“Jenny from the Block” plays Ramona Vega, centerfold turned superstar stripper. It’s the 2000s and the dancers at New York’s Sin City Café are lap-dancing all the way to the bank. “2007 was the best,” says Destiny (Constance Wu). “I made more money than a brain surgeon.” Ramona has taught Destiny the craft of separating the Wall Street bros who frequent their club from their money. She teaches the neophyte fancy pole moves like the “fairy sit” and “fireman spin,” and the nuances of customer service. “Get them a single, a double, then a triple and then a single,” she says. “You want them drunk enough to get their credit card but sober enough to sign the check.”
They follow the “green brick road” until September 29, 2008. Wall Street is gutted by a stock market crash, putting a stop to open-ended expense accounts and the dolla bills that showered the women as they danced. “It’s the end of an era in American business,” says Brian Williams on the news, and the end of way of life for Destiny, Ramona and friends.
Overnight everything changes. The business turns from glamourous to grimy. “The guys don’t want to spend the dollars,” says the dancer’s den mother (Mercedes Ruehl), “the girls don’t want to share tips in management took the cameras out of the champagne rooms.” With lap dances no longer enough to make money Ramona comes up with a new way of separating the Wall Street guys from their cash. “We can’t dance forever. We have to think like them. Nobody gets hurt.” A mix of sex appeal, flattery and knock-out drugs, it’s not exactly legal but they have no sympathy for the businessmen who they say robbed the country but didn’t get any jail time. “I know it sounds bad that we were drugging people,” Destiny says, “but in our world it was normal.” New recruits to their booming business bring trouble and soon it’s not the stock market crashing but police, crashing through their apartment doors.
Based on a true story and inspired by the New York Magazine article “The Hustlers at Scores” by Jessica Pressler, the movie’s narrative spine is an interview between a journalist (played by Julia Stiles subbing in for Pressler) and Destiny, giving the movie an as-told-told vibe.
The result is a fleet-footed dramedy that captures the heady, high-heeled days at the club when the money flowed like water and it was all giddy good times for the dancers. An early scene puts you in the mind of an R-rated snowglobe as J-Lo swings around a pole, dollar bills filling the air around her. Like the time it evokes, it’s over-the-top but easily upped by the next sequence which finds Ramona finding a quiet moment on a New York City rooftop. As the lights of the city twinkle behind her she is in repose, smoking a cigarette, a fluffy fur coat barely concealing her stage costume. Like some kind of Venus on the Half-Shell by way of 42nd Street she embodies the decadence of the time.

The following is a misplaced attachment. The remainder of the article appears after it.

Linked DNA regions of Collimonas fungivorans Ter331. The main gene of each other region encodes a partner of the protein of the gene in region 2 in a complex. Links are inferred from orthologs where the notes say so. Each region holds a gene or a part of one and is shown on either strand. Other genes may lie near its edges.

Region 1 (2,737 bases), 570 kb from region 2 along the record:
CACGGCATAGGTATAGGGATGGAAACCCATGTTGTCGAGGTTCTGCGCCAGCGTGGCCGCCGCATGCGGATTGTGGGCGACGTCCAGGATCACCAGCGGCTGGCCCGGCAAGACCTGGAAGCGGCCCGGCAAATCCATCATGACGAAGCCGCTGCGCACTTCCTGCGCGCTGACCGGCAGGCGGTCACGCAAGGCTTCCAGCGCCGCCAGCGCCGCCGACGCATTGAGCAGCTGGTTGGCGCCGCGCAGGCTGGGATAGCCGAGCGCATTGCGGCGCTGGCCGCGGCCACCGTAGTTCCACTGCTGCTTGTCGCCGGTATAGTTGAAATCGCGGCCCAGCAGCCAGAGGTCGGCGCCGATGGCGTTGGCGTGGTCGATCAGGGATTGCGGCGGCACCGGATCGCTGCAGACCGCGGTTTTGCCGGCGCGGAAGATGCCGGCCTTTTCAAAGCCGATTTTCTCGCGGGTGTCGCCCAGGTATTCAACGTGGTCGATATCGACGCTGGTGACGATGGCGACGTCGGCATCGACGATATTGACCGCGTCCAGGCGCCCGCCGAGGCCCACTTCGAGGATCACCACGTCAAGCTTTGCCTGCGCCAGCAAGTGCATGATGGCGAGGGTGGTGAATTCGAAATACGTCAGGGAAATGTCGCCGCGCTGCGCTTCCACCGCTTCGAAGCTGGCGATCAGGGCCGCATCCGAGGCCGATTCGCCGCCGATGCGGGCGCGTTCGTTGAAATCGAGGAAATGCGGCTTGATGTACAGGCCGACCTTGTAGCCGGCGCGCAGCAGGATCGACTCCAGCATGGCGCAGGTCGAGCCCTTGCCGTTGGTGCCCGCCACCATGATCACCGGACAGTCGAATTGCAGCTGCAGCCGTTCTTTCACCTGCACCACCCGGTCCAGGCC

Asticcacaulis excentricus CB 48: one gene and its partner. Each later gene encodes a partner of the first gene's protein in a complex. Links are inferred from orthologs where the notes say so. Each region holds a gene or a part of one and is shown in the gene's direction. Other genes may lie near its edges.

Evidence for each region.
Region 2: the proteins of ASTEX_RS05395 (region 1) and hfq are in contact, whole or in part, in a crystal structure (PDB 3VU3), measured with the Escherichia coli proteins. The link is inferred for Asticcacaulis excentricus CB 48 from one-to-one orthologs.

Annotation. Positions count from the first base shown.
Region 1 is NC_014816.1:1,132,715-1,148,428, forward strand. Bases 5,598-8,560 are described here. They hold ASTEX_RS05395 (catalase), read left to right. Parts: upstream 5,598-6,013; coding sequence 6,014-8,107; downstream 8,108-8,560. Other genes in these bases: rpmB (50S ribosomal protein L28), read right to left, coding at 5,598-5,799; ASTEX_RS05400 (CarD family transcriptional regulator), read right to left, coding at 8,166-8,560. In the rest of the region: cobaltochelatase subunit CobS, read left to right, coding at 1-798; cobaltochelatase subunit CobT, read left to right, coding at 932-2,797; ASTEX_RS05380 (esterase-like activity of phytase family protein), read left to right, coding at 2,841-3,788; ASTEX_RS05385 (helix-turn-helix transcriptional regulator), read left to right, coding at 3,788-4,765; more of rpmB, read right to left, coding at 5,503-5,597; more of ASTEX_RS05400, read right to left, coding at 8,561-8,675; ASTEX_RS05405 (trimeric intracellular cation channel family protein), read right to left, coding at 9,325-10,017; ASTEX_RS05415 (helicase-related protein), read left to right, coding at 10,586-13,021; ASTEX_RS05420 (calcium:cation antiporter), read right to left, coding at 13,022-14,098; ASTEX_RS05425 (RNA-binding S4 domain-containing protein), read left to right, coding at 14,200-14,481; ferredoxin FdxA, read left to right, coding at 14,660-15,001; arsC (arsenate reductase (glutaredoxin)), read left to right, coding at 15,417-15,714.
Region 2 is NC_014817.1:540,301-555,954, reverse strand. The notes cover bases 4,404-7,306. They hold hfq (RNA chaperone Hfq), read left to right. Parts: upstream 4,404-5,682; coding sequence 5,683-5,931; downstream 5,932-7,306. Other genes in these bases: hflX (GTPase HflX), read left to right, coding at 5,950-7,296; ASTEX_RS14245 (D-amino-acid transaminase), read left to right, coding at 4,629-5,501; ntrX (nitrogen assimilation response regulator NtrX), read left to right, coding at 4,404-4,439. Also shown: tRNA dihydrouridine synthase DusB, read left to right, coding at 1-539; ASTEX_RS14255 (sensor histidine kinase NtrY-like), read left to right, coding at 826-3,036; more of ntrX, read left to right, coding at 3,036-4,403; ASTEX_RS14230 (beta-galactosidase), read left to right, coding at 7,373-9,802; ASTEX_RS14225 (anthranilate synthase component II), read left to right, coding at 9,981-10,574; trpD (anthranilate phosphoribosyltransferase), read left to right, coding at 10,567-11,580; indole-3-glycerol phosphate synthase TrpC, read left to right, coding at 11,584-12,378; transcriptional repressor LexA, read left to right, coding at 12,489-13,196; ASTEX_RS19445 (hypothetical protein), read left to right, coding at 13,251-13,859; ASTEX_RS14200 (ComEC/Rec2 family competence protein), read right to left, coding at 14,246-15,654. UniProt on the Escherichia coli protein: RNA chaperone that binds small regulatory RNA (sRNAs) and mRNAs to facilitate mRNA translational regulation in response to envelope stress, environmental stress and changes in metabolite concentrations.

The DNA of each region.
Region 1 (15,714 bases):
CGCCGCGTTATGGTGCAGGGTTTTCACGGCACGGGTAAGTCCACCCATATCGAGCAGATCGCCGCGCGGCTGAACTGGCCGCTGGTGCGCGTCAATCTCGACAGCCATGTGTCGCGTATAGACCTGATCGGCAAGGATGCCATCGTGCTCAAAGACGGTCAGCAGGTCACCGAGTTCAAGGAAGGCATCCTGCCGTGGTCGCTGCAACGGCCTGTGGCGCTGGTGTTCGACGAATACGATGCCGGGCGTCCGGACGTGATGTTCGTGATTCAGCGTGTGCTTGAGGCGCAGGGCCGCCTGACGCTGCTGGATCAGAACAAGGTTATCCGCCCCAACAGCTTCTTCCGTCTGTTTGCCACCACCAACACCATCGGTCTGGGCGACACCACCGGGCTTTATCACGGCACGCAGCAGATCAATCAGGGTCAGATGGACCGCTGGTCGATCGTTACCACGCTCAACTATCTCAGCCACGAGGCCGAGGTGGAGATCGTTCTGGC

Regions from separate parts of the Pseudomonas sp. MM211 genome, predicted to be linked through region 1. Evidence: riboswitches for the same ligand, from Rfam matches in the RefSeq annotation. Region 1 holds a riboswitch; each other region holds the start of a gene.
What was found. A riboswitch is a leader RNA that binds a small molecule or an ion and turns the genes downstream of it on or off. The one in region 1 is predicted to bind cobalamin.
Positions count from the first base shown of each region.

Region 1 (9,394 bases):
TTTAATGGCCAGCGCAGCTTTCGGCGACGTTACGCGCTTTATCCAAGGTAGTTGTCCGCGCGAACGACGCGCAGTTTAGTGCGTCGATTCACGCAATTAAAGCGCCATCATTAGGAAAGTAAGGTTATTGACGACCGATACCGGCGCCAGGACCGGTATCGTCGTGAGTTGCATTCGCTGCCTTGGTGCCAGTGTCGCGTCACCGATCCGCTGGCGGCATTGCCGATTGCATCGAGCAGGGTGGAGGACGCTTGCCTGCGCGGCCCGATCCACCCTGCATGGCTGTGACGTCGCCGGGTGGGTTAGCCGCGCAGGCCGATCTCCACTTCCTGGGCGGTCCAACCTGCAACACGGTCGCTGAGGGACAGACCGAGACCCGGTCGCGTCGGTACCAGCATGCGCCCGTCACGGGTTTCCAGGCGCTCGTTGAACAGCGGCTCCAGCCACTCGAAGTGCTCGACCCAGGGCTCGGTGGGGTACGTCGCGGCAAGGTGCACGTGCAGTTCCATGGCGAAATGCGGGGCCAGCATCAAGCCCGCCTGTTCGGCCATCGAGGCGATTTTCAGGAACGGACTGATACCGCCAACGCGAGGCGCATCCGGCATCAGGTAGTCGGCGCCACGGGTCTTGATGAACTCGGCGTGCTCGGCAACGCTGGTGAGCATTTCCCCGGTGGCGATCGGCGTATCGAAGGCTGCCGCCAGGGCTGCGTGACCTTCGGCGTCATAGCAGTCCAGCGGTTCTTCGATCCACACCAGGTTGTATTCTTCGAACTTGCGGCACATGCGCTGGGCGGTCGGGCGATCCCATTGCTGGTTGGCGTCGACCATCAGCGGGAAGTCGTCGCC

In the first part of the film the camp is amped. By the time Usher shows up, strutting into the club with the cool factor of Sinatra in his prime, a fistful of Benjamins in hand, the picture of the wild ‘n woolly era is complete. Director Lorene Scafaria then gear shifts, adding in the sense of desperation that comes when the money dries up. The movie shifts gears, becoming more of a caper flick as Ramona and pals go fishing for Wall Street sharks.
At the core of the story is the sisterhood between Ramona and Destiny. It’s a mother, mentor pairing that sees the two women bond on a level that transcends simply being business partners. “We are the untouchables,” says Ramona, “like Kobe and Shaq.” They become intricately involved in one another’s lives, which makes the sting of the coming events even more complicated. Lopez and Wu have spark together onscreen, bringing some heart to a story of people who trolled the dark side for a living.
“Hustlers” is a glitzy caper about money, friendship, and revenge against the bankers who went unpunished after a financial crisis brought the country and the dancers at the Sin City Café to their knees. “Everybody is hustling,” says Ramona. “This city, this whole country is a strip club. You’ve got people tossing the money and people dancing.”